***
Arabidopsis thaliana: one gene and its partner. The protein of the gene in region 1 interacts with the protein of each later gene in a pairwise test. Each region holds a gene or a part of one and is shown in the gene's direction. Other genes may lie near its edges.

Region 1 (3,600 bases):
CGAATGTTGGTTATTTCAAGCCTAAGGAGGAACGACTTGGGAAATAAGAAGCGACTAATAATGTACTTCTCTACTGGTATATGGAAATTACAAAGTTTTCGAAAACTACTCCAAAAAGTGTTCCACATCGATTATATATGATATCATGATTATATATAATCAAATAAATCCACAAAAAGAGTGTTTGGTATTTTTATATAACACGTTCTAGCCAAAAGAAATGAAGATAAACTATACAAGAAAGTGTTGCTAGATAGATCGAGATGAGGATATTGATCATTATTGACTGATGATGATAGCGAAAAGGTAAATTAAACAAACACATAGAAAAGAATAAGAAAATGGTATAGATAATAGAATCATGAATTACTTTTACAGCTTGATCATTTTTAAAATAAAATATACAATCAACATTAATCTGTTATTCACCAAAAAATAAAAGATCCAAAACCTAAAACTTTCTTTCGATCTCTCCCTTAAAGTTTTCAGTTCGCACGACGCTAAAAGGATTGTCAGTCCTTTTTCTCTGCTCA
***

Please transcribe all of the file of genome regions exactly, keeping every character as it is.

Arabidopsis thaliana: one gene and its partner. The protein of the gene in region 1 interacts with the protein of each later gene in a pairwise test. Each region holds a gene or a part of one and is shown in the gene's direction. Other genes may lie near its edges.

Region 1 (3,600 bases):
CGAATGTTGGTTATTTCAAGCCTAAGGAGGAACGACTTGGGAAATAAGAAGCGACTAATAATGTACTTCTCTACTGGTATATGGAAATTACAAAGTTTTCGAAAACTACTCCAAAAAGTGTTCCACATCGATTATATATGATATCATGATTATATATAATCAAATAAATCCACAAAAAGAGTGTTTGGTATTTTTATATAACACGTTCTAGCCAAAAGAAATGAAGATAAACTATACAAGAAAGTGTTGCTAGATAGATCGAGATGAGGATATTGATCATTATTGACTGATGATGATAGCGAAAAGGTAAATTAAACAAACACATAGAAAAGAATAAGAAAATGGTATAGATAATAGAATCATGAATTACTTTTACAGCTTGATCATTTTTAAAATAAAATATACAATCAACATTAATCTGTTATTCACCAAAAAATAAAAGATCCAAAACCTAAAACTTTCTTTCGATCTCTCCCTTAAAGTTTTCAGTTCGCACGACGCTAAAAGGATTGTCAGTCCTTTTTCTCTGCTCA